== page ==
State and certain local governments would be required to submit a plan for approval in order to receive the allocated funds, detailing how the state intends to distribute resources and carry out election activities. The legislation would also prevent state and local governments from using funds in a way that may diminish the ability of eligible voters to vote. 

As Chairwoman of the Senate Rules and Administration Committee with oversight over federal elections, Klobuchar has been a national leader in the fight to improve the administration of elections and strengthen access to voting. 

In 2021, Klobuchar introduced the Freedom to Vote Act, which would set basic national standards to make sure all Americans can cast their ballots in the way that works best for them, regardless of what zip code they live in, including by improving voting access, expanding early-in person voting and voting by mail, and modernizing election systems. All Senate Democrats cosponsored this legislation and voted to advance the bill in January 2022. 

Last month, Klobuchar and Senate Homeland Security and Governmental Affairs Committee Chairman Gary Peters (D-MI) led a letter with 22 of their colleagues that successfully called on the Department of Homeland Security (DHS) to prioritize funding for election security through DHS’ existing grant programs. 

In September 2022, Klobuchar and Durbin introduced comprehensive legislation to address the rise in threats targeting election workers. The Election Worker Protection Act would provide states with the resources to recruit and train election workers and ensure these workers’ safety, while also instituting federal safeguards to shield election workers from intimidation and threats.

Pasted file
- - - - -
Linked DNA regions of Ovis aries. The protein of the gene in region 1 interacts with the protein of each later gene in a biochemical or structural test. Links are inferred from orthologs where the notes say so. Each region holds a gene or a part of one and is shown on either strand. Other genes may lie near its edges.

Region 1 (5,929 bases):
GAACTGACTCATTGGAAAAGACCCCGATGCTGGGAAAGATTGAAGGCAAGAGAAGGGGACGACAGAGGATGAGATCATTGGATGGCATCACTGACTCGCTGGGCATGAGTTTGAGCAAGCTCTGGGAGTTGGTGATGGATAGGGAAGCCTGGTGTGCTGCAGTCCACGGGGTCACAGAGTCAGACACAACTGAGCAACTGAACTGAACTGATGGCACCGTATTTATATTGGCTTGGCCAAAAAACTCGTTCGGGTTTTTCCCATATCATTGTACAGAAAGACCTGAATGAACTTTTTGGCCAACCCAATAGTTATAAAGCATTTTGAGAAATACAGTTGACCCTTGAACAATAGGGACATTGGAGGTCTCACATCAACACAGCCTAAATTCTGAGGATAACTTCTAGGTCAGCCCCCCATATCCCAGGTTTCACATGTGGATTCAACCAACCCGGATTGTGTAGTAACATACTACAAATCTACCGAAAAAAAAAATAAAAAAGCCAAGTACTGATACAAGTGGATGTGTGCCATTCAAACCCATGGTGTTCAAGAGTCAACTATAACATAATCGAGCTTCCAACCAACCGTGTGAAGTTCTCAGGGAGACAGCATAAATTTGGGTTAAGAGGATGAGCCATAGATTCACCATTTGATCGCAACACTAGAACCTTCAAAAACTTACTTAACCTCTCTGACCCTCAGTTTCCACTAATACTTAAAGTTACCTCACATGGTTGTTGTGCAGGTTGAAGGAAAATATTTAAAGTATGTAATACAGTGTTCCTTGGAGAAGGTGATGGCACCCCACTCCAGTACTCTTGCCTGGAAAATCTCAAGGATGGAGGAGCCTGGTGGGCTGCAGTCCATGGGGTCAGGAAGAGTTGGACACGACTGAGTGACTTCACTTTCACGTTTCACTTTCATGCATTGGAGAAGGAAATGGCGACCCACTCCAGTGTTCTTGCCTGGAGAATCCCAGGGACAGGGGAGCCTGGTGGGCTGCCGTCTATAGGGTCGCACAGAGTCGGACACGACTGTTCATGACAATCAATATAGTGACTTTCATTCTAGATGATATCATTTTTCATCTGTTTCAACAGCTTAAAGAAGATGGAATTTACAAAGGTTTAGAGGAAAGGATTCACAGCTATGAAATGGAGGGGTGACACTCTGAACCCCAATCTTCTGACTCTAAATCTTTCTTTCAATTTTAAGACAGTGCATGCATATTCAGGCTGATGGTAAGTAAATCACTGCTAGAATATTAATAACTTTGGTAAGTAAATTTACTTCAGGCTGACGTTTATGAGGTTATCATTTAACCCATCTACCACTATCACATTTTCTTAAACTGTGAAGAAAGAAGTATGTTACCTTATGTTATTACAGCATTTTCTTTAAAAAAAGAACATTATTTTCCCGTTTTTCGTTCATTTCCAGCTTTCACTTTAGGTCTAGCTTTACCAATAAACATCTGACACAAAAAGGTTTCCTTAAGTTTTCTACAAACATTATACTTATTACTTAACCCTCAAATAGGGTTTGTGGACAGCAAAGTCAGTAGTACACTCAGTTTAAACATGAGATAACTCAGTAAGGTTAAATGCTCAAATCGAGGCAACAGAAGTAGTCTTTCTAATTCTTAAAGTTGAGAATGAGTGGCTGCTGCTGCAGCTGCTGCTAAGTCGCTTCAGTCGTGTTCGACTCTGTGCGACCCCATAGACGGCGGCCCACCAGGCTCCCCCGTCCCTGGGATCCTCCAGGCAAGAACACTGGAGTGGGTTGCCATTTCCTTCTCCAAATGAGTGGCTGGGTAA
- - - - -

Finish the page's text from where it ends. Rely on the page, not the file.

In July 2022, Klobuchar introduced the Register America to Vote Act. This legislation would require every state to create a system to register all eligible citizens to vote when they turn 18 and ensure all eligible voters are covered by automatic registration through motor vehicle agencies. 

In June 2022, Klobuchar, Durbin, and 20 of their colleagues urged DHS and the Federal Bureau of Investigation to notify state and local law enforcement of rising threats against election workers. 

In June 2022, Klobuchar and former Senate Rules Committee Ranking Member Roy Blunt (R-MO) led successful efforts to call on the Election Assistance Commission (EAC) to expand the use of federal Help America Vote Act funding to protect election workers and officials against threats. Klobuchar and Blunt had also requested an update from the EAC in April 2022 on its efforts to support state and local election officials with administering the 2022 midterm elections. 

In February 2022, Klobuchar successfully urged the Biden administration to prioritize election security funding to improve the administration of federal elections in its Fiscal Year 2023 budget proposal. The same month, she and Durbin also called on the Justice Department to take additional action to protect election workers from threats to their safety.